Primary schools need to identify their strengths and weaknesses better in science and in design and technology

By the end of primary school, many pupils across Wales have developed a good understanding of basic science concepts such as gravity and magnetism. Nearly all pupils understand the importance of undertaking investigations carefully, and many pupils develop their thinking skills well in science.

However, according to a report published today by Estyn, primary schools should ensure that science lessons challenge all pupils, particularly the more able, and reduce the achievement gap between pupils eligible for free school meals and their classmates. 

Estyn’s report, Science and design and technology at key stage 2, focuses on standards, provision and leadership in science and in design and technology in primary schools in Wales. It recommends that schools should make sure that they teach all areas of the design and technology curriculum. The report found that the schools that do not, tend to leave out the ‘systems and control’ area of the curriculum, where pupils use computer-controlled items, such as programmable toys, and control them by creating instructions.  

Meilyr Rowlands, Chief Inspector, says, 

“In order for schools to identify where their strengths and weaknesses lie in science and in design and technology, they must have strong self-evaluation processes in place. Our report includes fourteen self-evaluation questions that schools can use as a starting point for reviewing their current practice.”

According to the report, schools should also ensure that pupils know and understand what they need to do to improve.  In an example of best practice at Ysgol Gynradd Castell Nedd in Neath, a teacher’s evaluation found that the majority of pupils had difficulty in deciding the best type of graph to use to present different types of science data. This led to a series of lessons to address the issue and nearly all pupils became confident in drawing the right graph when they carried out their next investigation.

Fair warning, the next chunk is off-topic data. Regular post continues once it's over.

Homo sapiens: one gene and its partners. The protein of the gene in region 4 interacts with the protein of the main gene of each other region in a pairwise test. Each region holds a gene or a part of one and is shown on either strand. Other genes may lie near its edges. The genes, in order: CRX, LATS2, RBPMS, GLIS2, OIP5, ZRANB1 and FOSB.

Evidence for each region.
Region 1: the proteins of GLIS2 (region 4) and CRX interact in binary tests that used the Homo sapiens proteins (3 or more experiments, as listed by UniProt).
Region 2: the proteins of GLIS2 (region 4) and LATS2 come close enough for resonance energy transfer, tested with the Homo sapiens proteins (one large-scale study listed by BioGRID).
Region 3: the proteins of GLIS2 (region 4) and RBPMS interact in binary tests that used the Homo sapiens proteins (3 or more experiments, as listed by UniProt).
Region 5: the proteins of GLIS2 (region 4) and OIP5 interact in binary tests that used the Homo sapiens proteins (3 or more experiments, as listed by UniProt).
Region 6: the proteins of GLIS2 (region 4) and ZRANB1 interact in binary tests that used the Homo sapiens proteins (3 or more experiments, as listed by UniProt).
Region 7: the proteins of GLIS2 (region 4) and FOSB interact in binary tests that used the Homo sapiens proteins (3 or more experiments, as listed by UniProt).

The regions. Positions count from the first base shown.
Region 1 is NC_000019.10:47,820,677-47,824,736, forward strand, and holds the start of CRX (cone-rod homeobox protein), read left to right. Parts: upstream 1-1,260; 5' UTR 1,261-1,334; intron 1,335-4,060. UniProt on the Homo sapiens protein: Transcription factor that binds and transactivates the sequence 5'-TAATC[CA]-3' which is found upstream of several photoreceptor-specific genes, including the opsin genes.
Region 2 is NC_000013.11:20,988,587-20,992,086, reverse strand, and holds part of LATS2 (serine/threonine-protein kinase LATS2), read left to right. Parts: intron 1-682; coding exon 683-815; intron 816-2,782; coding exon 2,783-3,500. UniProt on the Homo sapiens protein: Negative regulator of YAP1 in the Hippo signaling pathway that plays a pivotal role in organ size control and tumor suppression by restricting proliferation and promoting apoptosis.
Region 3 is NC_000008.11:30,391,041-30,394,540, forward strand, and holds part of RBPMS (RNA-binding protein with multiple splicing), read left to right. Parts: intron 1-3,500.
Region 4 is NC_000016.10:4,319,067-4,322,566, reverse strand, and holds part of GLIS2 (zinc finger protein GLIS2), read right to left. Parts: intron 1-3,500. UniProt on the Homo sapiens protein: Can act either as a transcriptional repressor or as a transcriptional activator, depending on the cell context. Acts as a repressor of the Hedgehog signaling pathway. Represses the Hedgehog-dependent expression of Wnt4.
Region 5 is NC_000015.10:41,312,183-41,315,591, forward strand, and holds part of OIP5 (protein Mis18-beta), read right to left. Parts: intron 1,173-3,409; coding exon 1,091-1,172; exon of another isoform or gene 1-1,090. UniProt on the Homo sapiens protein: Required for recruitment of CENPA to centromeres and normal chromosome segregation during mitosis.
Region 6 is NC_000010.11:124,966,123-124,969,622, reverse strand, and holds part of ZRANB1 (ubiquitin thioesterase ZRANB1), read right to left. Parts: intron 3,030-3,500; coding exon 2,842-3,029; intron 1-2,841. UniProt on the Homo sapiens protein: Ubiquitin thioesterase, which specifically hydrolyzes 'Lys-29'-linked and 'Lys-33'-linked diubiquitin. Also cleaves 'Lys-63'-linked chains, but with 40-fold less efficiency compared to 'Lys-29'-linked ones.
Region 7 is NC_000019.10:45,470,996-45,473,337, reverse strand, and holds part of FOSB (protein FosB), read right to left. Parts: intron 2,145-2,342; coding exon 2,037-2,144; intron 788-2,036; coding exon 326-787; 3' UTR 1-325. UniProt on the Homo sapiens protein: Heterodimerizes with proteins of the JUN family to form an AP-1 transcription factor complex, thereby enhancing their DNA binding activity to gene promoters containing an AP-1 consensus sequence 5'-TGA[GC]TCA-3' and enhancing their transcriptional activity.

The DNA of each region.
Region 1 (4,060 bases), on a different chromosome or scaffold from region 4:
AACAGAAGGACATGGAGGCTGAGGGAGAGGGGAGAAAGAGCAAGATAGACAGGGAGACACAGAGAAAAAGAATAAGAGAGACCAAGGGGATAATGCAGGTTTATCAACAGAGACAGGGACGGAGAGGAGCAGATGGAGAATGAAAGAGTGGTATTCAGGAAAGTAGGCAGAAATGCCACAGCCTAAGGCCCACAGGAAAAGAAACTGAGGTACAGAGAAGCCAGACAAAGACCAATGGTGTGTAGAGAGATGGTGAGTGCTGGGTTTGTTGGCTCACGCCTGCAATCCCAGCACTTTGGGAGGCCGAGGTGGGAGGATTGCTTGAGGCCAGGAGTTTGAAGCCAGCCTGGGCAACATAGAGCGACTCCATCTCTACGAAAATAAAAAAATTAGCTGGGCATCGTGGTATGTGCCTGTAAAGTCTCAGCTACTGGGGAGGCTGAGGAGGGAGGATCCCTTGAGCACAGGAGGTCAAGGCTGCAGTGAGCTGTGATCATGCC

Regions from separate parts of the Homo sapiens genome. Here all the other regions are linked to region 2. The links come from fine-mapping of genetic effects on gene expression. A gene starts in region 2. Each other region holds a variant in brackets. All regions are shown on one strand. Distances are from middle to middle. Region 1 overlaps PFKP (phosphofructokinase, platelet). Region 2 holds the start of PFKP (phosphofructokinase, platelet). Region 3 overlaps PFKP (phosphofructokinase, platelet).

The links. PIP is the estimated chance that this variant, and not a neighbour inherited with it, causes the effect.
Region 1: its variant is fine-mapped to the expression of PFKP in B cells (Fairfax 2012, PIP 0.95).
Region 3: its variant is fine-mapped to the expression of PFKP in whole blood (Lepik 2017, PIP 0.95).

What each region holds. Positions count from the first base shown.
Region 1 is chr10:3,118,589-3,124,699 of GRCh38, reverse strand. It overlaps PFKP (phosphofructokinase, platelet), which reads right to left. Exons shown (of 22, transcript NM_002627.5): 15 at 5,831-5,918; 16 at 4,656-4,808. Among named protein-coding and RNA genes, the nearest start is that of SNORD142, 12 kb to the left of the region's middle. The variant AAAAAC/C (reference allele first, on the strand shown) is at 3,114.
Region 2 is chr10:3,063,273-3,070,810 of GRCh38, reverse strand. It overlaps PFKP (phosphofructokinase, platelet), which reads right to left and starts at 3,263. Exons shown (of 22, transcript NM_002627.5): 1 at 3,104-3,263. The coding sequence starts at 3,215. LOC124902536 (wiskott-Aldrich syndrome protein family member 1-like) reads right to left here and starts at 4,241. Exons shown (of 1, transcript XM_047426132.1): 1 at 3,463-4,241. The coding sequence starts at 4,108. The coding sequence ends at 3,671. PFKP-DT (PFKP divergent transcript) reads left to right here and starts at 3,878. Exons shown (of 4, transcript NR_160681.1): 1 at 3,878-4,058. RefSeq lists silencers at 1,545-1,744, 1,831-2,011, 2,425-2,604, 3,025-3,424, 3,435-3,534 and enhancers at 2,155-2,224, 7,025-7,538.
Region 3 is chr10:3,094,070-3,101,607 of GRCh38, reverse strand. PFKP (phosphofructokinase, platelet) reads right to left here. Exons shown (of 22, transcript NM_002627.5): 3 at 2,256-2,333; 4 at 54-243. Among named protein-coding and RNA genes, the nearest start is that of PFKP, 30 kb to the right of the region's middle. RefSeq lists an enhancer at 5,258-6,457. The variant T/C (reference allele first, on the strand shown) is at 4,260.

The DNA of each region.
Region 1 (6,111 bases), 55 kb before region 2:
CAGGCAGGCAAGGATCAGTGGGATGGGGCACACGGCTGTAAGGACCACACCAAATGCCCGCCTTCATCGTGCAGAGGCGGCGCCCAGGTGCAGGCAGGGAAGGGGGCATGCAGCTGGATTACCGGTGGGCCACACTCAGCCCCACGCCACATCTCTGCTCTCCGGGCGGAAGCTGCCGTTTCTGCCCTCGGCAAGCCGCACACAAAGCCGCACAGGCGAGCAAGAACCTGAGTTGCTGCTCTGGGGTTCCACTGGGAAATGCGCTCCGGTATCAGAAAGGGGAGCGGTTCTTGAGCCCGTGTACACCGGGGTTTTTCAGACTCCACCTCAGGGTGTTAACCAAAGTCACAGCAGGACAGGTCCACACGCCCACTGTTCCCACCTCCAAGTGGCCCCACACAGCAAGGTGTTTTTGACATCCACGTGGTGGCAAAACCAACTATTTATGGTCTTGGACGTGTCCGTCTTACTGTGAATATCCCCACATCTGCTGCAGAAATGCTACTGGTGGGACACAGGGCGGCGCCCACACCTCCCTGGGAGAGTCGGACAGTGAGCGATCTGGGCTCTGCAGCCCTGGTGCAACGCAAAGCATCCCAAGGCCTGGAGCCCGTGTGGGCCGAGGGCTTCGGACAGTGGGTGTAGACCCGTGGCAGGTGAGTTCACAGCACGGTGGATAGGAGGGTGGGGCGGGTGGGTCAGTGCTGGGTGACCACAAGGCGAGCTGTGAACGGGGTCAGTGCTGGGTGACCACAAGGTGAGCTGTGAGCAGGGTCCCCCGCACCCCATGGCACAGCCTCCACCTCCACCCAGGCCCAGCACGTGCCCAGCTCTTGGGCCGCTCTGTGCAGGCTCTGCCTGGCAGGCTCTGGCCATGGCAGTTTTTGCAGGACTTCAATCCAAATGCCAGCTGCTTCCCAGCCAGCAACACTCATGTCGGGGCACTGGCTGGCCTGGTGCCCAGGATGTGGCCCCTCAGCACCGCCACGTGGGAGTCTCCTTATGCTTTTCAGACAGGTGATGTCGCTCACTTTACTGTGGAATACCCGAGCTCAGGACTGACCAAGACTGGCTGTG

The report also recommends that local authorities and consortia should provide more training opportunities for teachers to improve their teaching and assessment in science and in design and technology and facilitate sharing good practice. 

About the report

Estyn’s report ‘Science and design and technology at key stage 2’ was commissioned by the Welsh Government and is available in full at

The findings and recommendations in this report draw on the analysis of primary school inspections over the last three years and an analysis of end of key stage 2 data for the last five years. This evidence was supported by visits to 20 primary schools and telephone interviews with a further six schools. Estyn identified the schools at random; ensuring that inspectors visited a range based on size, geographical location, proportion of pupils eligible for free school meals, language of instruction and religious characteristic. 

During their visits, inspectors: 

  • observed science and design and technology lessons in key stage 2 
  • scrutinised pupils’ work in both subjects 
  • met representative groups of pupils 
  • reviewed curriculum plans and documentation 
  • interviewed teachers and school leaders 

Case studies from the following schools are included in the report:

  • Victoria Primary School, Wrexham
  • Ysgol Gynradd Castell Nedd, Neath
  • Malpas Court Primary
  • Ysgol Gymraeg Castellau, Rhondda Cynon Taf
  • Ysgol Gymunedol Llwyn yr Eos, Ceredigion

Publication date

Thursday, 13 July, 2017